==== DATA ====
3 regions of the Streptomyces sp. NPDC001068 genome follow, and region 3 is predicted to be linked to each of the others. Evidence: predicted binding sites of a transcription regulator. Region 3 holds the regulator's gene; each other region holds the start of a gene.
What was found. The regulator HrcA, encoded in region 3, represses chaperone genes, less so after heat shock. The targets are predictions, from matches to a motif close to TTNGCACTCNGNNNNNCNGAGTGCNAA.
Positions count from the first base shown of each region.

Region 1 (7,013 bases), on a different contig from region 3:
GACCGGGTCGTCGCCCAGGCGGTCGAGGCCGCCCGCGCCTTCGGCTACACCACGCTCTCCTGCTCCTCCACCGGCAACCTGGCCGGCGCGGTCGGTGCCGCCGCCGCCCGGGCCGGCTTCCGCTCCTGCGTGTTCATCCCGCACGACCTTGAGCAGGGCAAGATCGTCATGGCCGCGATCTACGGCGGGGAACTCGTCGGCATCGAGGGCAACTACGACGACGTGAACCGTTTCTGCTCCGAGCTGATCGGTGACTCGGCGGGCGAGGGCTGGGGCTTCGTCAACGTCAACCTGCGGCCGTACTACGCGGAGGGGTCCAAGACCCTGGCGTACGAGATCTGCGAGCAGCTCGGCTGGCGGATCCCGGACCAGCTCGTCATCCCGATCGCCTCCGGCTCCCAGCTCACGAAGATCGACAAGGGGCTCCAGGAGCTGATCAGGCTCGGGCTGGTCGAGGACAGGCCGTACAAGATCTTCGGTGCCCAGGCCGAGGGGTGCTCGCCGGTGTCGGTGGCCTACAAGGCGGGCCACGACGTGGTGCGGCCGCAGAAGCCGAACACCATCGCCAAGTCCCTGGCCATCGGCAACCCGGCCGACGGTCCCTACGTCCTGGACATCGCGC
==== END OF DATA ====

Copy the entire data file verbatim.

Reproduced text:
3 regions of the Streptomyces sp. NPDC001068 genome follow, and region 3 is predicted to be linked to each of the others. Evidence: predicted binding sites of a transcription regulator. Region 3 holds the regulator's gene; each other region holds the start of a gene.
What was found. The regulator HrcA, encoded in region 3, represses chaperone genes, less so after heat shock. The targets are predictions, from matches to a motif close to TTNGCACTCNGNNNNNCNGAGTGCNAA.
Positions count from the first base shown of each region.

Region 1 (7,013 bases), on a different contig from region 3:
GACCGGGTCGTCGCCCAGGCGGTCGAGGCCGCCCGCGCCTTCGGCTACACCACGCTCTCCTGCTCCTCCACCGGCAACCTGGCCGGCGCGGTCGGTGCCGCCGCCGCCCGGGCCGGCTTCCGCTCCTGCGTGTTCATCCCGCACGACCTTGAGCAGGGCAAGATCGTCATGGCCGCGATCTACGGCGGGGAACTCGTCGGCATCGAGGGCAACTACGACGACGTGAACCGTTTCTGCTCCGAGCTGATCGGTGACTCGGCGGGCGAGGGCTGGGGCTTCGTCAACGTCAACCTGCGGCCGTACTACGCGGAGGGGTCCAAGACCCTGGCGTACGAGATCTGCGAGCAGCTCGGCTGGCGGATCCCGGACCAGCTCGTCATCCCGATCGCCTCCGGCTCCCAGCTCACGAAGATCGACAAGGGGCTCCAGGAGCTGATCAGGCTCGGGCTGGTCGAGGACAGGCCGTACAAGATCTTCGGTGCCCAGGCCGAGGGGTGCTCGCCGGTGTCGGTGGCCTACAAGGCGGGCCACGACGTGGTGCGGCCGCAGAAGCCGAACACCATCGCCAAGTCCCTGGCCATCGGCAACCCGGCCGACGGTCCCTACGTCCTGGACATCGCGC